Best St. Louisan of 2000


As a North Side teenager plotting his future, Cornell Haynes Jr. tested three options in his quest to make millions: He made tentative moves toward a pro-baseball career; he worked on his rhymes and lyrical flow in the hope of becoming a rap star; and he attempted to make it the old-fashioned North Side '90s way, selling drugs.

Two of the three games were pipe dreams. The likelihood of Nelly's making it all the way into professional baseball, despite his obvious talent, was slim. He played shortstop, just like Ozzie ("I had the back flip down and everything"). A rap star? No one from St. Louis had ever gone platinum, and without a precedent or a St. Louis sound or blind luck, the possibility was pretty far-fetched. The record labels seldom look where there's been no success in the past. The third option, the drug game, was, of course, the most dangerous, the most short-sighted and the easiest to break into. But, chances are, if he wasn't killed on his way to the top, he would end up in jail, would eventually be released a convicted felon, would have to start from scratch years later and would have blown his shot at being a baseball player or a rapper. But it was also the most obvious choice. The success is right there for you -- all you have to is play the game right. At an early age, he decided: "I opened up shop at 13/Dimes, dubs, quarter-sacks and o-z's/From hand-held, digital to triple-beam/Now my pager's an e-mail flip screen/Expanded my game off into amphetamines."

"When you're a kid," says Nelly, "you're like, 'Man, I'm gonna have me a big house when I grow up. And then to see your dreams come true, that's something. When you're a kid, you feel like you're exaggerating -- 'I want about five cars. I'm gonna get my mom a couple of cars, my dad, my grandparents, get a house.'

"My mom always worked fast-food joints all her life," he says, "two of them, sometimes, just to help support me. Imagine working McDonald's for 20 years and then getting off at McDonald's and having to go over to Dairy Queen and working that, and then a Rally's now and then. And I was always complaining about Nike and Polo signs -- I wanted the latest gear, and she didn't have the heart to tell me no, I'm just not gonna get it. My mom was the type of person that she give me whatever I wanted. That's just how she was. But if she didn't have it, she couldn't make it appear. And I always wanted that -- that's something I do for her. Anything she wants, she can have, as long as I got it, because I know she did that for me. "

Nelly relays these thoughts in the middle of August, on the day his debut CD, Country Grammar, has gone to No. 1 on the national Billboard charts, jumping ahead of both Britney Spears and Eminem.

As most of us know, or should know by now, Nelly, 23, ditched both the diamond and the streets, opting instead, along with a few friends who call themselves the St. Lunatics, to make money with hip-hop. As he rhymes on "Ride with Me: "It feels strange/making a living on my brain/instead of 'caine, now." But he's doing it, and he's getting paid.

Who'd have thought, this time last year, that city and suburban kids from Charlotte to Sacramento would be shouting along with their stereos, "Sunday morning, crack of dawn, and now I'm yawning, Natural Bridge and Kingshighway is where I'm rolling"? Nothing all that exciting has happened on that street corner -- maybe a few fender-benders. But Nelly dropped the lines into the first track of Country Grammar and, in the process, pushed it into 3 million (and counting) pairs of ears, turning an otherwise typical intersection into a sort of Midwestern Valhalla.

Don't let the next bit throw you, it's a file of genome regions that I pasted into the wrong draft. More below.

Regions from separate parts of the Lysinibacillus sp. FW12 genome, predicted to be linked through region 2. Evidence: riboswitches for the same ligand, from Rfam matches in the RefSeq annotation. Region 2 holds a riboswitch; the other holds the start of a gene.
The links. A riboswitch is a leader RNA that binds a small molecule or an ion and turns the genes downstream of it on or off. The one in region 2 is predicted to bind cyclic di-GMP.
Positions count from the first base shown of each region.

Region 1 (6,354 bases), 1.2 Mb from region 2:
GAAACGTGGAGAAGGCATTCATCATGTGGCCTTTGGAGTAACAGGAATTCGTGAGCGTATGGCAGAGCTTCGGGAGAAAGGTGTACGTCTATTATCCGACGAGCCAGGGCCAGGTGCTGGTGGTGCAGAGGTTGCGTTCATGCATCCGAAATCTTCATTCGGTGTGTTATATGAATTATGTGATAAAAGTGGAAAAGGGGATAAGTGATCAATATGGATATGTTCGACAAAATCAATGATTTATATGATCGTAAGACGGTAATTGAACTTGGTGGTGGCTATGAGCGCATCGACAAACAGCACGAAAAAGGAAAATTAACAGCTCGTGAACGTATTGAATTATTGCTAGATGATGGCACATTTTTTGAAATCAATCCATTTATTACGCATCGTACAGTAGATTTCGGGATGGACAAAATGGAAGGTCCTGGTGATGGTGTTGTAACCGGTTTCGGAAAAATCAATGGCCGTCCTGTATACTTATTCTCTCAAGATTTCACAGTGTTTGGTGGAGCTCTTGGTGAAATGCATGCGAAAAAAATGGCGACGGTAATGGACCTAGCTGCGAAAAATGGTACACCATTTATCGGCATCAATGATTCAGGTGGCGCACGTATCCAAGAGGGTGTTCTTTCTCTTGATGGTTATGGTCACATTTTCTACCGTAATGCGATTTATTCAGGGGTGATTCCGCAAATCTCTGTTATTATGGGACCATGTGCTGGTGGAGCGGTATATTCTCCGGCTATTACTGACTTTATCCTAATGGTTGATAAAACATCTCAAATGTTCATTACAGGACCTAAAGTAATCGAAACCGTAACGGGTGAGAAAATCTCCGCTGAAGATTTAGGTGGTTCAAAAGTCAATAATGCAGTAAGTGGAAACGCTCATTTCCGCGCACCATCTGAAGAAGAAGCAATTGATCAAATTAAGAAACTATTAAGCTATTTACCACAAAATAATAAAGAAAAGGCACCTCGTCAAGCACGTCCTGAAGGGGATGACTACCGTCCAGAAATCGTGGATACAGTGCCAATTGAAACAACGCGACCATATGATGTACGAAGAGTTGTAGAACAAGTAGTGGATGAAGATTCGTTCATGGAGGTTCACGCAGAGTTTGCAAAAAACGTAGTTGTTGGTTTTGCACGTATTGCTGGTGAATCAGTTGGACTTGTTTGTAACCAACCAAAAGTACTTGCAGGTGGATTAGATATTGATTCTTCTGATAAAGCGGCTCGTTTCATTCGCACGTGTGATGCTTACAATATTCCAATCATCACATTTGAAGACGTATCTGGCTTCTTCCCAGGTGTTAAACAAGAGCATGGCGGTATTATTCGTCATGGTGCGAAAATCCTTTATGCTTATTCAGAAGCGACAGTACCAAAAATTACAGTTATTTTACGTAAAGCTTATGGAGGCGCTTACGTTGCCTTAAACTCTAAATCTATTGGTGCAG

People from all parts of the globe are being flashed St. Louie points of interest in the year 2000, and not just the Arch: the Galleria, "Plaza at Chesterfield," the intersection of Euclid and Labadie, and Hanley Hills ("in a black sedan DeVille"). They're imagining secret St. Louis corners, corners that most white St. Louisans never knew existed, let alone visited. And it's been happening ever since Nelly became the foremost ambassador, during that first week of August, of all things St. Louie. More so than anyone else this year, including God-boy quarterback Kurt Warner and the perky wife (who really belong to Iowa, anyway), it's Nelly who has screamed loudest, "I'm from the Lou, and I'm proud!" On Jay Leno's show, he wore a Cardinals jersey. In his "Country Grammar" video, the No. 1 video on MTV for two weeks running in August, he juggled Rams, Blues and Cardinals jerseys. In nearly every review of his multiplatinum debut, he's referred to not as "rapper Nelly" but as "St. Louis rapper Nelly."

If you don't know of him, you're listening to too much KEZK and not enough of The Beat; you're watching too much VH1 and not enough MTV, too much Survivor and not enough Phatfarm -- because right now in the pop and hip-hop world, Nelly's at the top. And if that doesn't seem like a big deal to you, consider the only other St. Louisans to make it to the top of similar charts: Tina Turner, Fontella Bass, Chuck Berry. No one else from St. Louis has ever done it. And no other St. Louis artist has ever sold as many records as Nelly has in a mere three months: 3 million and counting. If you're looking for the St. Louisan who's bringing the city national attention in 2000, it's Nelly.

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